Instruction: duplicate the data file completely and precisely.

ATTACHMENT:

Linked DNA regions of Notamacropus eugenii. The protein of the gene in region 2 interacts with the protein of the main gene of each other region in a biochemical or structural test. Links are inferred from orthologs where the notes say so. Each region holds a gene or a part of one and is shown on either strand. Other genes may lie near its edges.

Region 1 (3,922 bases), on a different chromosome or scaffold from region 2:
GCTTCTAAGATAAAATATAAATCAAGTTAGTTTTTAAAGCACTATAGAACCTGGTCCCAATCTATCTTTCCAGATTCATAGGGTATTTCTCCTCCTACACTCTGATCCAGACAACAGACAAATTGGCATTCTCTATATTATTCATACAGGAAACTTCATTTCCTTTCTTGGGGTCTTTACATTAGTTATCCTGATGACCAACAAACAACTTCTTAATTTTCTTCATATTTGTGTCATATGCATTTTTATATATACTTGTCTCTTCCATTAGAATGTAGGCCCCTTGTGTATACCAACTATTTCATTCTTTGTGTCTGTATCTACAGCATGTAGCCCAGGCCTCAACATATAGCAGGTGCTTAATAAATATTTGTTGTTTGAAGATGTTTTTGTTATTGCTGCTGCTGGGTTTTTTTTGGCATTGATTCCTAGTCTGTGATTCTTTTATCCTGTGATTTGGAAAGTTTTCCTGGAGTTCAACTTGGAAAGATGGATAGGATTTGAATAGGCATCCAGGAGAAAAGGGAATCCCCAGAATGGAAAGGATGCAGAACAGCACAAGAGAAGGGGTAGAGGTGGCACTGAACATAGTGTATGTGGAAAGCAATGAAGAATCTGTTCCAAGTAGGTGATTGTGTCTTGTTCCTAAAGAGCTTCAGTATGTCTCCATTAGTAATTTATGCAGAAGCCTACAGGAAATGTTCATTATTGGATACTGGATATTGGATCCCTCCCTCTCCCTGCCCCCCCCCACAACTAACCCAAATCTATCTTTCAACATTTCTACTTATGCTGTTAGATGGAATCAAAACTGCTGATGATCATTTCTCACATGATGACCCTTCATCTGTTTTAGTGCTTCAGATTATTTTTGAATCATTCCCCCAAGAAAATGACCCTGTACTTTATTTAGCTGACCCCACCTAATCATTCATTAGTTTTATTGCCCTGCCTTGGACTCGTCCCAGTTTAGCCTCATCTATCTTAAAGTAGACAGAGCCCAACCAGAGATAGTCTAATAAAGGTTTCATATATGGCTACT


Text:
Linked DNA regions of Notamacropus eugenii. The protein of the gene in region 2 interacts with the protein of the main gene of each other region in a biochemical or structural test. Links are inferred from orthologs where the notes say so. Each region holds a gene or a part of one and is shown on either strand. Other genes may lie near its edges.

Region 1 (3,922 bases), on a different chromosome or scaffold from region 2:
GCTTCTAAGATAAAATATAAATCAAGTTAGTTTTTAAAGCACTATAGAACCTGGTCCCAATCTATCTTTCCAGATTCATAGGGTATTTCTCCTCCTACACTCTGATCCAGACAACAGACAAATTGGCATTCTCTATATTATTCATACAGGAAACTTCATTTCCTTTCTTGGGGTCTTTACATTAGTTATCCTGATGACCAACAAACAACTTCTTAATTTTCTTCATATTTGTGTCATATGCATTTTTATATATACTTGTCTCTTCCATTAGAATGTAGGCCCCTTGTGTATACCAACTATTTCATTCTTTGTGTCTGTATCTACAGCATGTAGCCCAGGCCTCAACATATAGCAGGTGCTTAATAAATATTTGTTGTTTGAAGATGTTTTTGTTATTGCTGCTGCTGGGTTTTTTTTGGCATTGATTCCTAGTCTGTGATTCTTTTATCCTGTGATTTGGAAAGTTTTCCTGGAGTTCAACTTGGAAAGATGGATAGGATTTGAATAGGCATCCAGGAGAAAAGGGAATCCCCAGAATGGAAAGGATGCAGAACAGCACAAGAGAAGGGGTAGAGGTGGCACTGAACATAGTGTATGTGGAAAGCAATGAAGAATCTGTTCCAAGTAGGTGATTGTGTCTTGTTCCTAAAGAGCTTCAGTATGTCTCCATTAGTAATTTATGCAGAAGCCTACAGGAAATGTTCATTATTGGATACTGGATATTGGATCCCTCCCTCTCCCTGCCCCCCCCCACAACTAACCCAAATCTATCTTTCAACATTTCTACTTATGCTGTTAGATGGAATCAAAACTGCTGATGATCATTTCTCACATGATGACCCTTCATCTGTTTTAGTGCTTCAGATTATTTTTGAATCATTCCCCCAAGAAAATGACCCTGTACTTTATTTAGCTGACCCCACCTAATCATTCATTAGTTTTATTGCCCTGCCTTGGACTCGTCCCAGTTTAGCCTCATCTATCTTAAAGTAGACAGAGCCCAACCAGAGATAGTCTAATAAAGGTTTCATATATGGCTACT